A coalition of public interest organizations has been asking agencies to give the public notice before they remove information from federal websites, with limited effect.
NARA has still not updated its outdated 2005 guidance on Web governance to make it clear that blog posts and social media are public records, and therefore must be preserved and subject to public records requests.
The fact that there’s still no universal adherence to a set of standardized practices for archiving and transitioning official social media accounts in 2019 or a national digital archive is negligent at the end of 2019.
Every agency will be eventually faced with archiving the account of former officials in 2020 and the years ahead.
Deleting the accounts of tweets of officials and transition accounts is not how the US government should approach this set of obligations.
Instead, there should be an explicit national strategy to archive all of these records for posterity, with clear expectations for agency personnel to do so.
Congress and federal agencies should be collaborating with the public to improve the standards and practices for the preservation of the digital public records officials generate on social media, whether they are appointed, elected, or hired. Agencies should be in ongoing contact with National Archives and Records Administration (NARA) staff about how they’re archiving content from official social media accounts.
After agencies designate official accounts, the accounts can be passed from one Cabinet Secretary, agency director or official to another with a change in name – but the updates made by former officials should stay up on the platform. Control and campaign accounts should stay with the individual, although memorializing updates related to public business and official acts is crucial.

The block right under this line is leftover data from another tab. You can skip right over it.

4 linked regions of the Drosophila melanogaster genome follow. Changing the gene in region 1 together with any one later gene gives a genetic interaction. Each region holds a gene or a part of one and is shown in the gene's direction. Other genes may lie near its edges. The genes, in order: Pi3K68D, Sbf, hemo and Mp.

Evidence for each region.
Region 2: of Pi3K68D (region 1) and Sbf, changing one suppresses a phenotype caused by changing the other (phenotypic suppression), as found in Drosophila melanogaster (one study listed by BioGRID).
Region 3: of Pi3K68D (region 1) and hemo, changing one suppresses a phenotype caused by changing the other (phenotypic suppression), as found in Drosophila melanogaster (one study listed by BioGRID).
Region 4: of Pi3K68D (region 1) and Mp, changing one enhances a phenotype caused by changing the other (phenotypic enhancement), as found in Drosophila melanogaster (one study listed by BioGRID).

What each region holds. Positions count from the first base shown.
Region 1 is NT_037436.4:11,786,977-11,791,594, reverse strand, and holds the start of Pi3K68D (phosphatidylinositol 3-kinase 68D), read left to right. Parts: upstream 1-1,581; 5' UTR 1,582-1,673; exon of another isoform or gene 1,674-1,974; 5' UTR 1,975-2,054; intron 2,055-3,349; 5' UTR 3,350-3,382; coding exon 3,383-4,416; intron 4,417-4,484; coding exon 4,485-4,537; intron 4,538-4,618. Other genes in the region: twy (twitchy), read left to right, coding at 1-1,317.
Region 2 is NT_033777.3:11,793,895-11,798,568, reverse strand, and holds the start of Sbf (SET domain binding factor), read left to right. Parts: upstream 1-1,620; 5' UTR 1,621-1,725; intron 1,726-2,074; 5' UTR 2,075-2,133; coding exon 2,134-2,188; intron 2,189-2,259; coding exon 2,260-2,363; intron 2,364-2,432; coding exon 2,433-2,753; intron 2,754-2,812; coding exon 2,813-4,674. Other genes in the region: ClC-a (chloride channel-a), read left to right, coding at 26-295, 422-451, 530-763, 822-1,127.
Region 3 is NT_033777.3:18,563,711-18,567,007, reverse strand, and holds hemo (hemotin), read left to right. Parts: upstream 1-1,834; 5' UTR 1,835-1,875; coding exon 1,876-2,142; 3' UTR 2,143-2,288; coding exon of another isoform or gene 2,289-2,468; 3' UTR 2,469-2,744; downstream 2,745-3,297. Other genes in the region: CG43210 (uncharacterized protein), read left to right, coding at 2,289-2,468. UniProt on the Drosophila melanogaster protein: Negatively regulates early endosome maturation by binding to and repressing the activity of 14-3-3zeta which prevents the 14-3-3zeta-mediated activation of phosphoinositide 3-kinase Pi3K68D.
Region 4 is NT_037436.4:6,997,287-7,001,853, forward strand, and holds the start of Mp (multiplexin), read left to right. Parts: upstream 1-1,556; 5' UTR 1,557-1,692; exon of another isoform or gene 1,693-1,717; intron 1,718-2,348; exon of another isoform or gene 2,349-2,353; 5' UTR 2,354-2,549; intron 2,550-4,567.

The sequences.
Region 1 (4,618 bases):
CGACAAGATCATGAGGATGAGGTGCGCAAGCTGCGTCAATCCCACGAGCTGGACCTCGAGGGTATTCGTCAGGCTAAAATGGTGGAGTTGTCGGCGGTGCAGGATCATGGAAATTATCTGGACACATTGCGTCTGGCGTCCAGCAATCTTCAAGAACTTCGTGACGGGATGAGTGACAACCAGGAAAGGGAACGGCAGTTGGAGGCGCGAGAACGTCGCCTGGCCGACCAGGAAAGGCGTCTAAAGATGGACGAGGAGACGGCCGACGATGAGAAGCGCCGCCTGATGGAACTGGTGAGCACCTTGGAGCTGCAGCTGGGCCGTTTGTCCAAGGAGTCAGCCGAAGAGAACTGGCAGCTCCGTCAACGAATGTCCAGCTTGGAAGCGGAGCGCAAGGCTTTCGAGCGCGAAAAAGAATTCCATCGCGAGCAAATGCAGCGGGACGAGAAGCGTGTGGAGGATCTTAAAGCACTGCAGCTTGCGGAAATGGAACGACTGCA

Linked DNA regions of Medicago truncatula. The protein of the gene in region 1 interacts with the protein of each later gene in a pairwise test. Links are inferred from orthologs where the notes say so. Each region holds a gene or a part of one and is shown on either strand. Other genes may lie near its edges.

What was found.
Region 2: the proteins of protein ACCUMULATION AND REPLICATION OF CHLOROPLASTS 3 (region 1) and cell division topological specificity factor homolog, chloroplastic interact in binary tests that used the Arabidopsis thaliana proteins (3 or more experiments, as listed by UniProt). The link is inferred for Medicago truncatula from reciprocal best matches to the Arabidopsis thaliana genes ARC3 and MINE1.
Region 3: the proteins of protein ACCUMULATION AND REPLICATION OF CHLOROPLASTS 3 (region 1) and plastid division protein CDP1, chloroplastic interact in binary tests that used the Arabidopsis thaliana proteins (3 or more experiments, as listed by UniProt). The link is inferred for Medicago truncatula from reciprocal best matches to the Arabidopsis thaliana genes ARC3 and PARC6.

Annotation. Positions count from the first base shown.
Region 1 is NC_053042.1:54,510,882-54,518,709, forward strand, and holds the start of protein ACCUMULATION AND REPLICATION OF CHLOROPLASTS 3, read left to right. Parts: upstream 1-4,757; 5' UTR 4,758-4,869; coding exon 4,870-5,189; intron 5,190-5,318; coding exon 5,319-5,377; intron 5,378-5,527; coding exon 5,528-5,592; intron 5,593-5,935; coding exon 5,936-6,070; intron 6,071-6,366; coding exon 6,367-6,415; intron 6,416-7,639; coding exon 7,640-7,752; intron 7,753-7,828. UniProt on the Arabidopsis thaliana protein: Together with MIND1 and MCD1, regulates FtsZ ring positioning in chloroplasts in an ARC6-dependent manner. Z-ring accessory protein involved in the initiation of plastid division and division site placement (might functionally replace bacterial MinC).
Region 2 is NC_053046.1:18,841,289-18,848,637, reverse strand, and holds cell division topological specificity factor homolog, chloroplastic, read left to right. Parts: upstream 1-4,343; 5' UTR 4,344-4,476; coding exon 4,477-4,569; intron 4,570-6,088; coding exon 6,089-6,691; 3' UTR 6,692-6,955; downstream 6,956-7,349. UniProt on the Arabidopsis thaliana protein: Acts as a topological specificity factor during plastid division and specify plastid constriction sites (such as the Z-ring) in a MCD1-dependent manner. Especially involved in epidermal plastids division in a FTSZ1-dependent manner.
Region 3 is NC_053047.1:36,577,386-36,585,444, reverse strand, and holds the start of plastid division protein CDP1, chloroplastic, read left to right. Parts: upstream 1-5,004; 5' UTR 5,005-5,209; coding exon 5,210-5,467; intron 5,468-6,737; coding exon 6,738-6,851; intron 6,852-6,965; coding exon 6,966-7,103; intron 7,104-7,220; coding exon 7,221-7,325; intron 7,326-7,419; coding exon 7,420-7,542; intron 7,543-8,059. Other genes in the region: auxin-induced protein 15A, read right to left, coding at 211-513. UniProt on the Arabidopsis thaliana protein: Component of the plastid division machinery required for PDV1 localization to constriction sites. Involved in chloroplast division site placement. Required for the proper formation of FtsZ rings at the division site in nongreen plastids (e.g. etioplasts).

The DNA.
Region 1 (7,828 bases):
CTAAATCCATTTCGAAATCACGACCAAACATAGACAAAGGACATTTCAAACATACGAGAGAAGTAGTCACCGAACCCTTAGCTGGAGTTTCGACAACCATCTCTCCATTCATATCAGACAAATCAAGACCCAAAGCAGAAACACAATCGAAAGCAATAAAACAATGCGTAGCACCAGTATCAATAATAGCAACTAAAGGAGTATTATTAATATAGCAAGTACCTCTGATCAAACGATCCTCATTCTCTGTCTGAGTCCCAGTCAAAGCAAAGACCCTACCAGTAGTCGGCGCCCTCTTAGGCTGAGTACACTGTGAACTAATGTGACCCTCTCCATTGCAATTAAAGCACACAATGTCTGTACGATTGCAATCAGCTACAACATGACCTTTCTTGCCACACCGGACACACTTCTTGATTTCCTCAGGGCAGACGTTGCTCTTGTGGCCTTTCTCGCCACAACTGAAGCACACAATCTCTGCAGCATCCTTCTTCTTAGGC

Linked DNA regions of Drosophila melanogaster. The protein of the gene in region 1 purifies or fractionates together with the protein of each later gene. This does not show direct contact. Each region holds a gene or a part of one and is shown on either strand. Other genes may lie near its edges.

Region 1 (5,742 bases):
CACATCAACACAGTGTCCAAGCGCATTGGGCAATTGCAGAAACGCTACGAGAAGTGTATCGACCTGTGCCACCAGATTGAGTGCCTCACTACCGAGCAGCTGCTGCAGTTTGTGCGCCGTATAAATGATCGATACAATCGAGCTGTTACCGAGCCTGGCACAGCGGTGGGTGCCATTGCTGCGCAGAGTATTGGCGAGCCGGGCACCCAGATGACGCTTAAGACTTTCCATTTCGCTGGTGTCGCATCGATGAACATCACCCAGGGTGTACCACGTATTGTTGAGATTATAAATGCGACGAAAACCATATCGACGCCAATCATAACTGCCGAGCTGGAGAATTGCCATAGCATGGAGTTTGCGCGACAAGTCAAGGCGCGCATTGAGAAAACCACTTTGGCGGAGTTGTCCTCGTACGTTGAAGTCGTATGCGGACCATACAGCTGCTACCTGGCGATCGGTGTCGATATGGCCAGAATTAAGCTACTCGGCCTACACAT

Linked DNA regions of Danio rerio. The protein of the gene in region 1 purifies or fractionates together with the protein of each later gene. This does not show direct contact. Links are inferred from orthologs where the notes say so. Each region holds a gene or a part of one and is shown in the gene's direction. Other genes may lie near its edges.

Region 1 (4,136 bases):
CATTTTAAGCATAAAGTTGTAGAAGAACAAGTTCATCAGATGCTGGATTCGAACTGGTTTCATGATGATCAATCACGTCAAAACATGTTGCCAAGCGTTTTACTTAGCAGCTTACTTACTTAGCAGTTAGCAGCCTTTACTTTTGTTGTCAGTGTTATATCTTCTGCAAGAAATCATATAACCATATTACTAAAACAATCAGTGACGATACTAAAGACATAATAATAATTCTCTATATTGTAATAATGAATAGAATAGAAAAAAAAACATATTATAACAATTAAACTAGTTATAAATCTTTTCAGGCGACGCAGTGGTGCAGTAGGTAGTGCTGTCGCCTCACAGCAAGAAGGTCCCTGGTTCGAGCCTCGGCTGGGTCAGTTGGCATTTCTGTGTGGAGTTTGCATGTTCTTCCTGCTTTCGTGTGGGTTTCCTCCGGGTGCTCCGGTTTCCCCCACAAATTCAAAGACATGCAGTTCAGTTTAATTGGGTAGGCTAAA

In 2020, Congress should consider creating an ongoing, public archive of all federal government social media accounts across all three branches of government under the joint administration of NARA and the Library of Congress. This archive could be eventually be expanded to include states and cities, where the need for digital preservation is acute but there is only a fraction of the resources.
Other democracies have already stepped up to this problem and are working towards archiving the public communications of their public officials, across branches: The National Archives of Norway has been building an archive for the social media accounts of Norwegian politicians, parties and ministries.
The United States should be setting a global standard for public access, not defending deletions from the public record.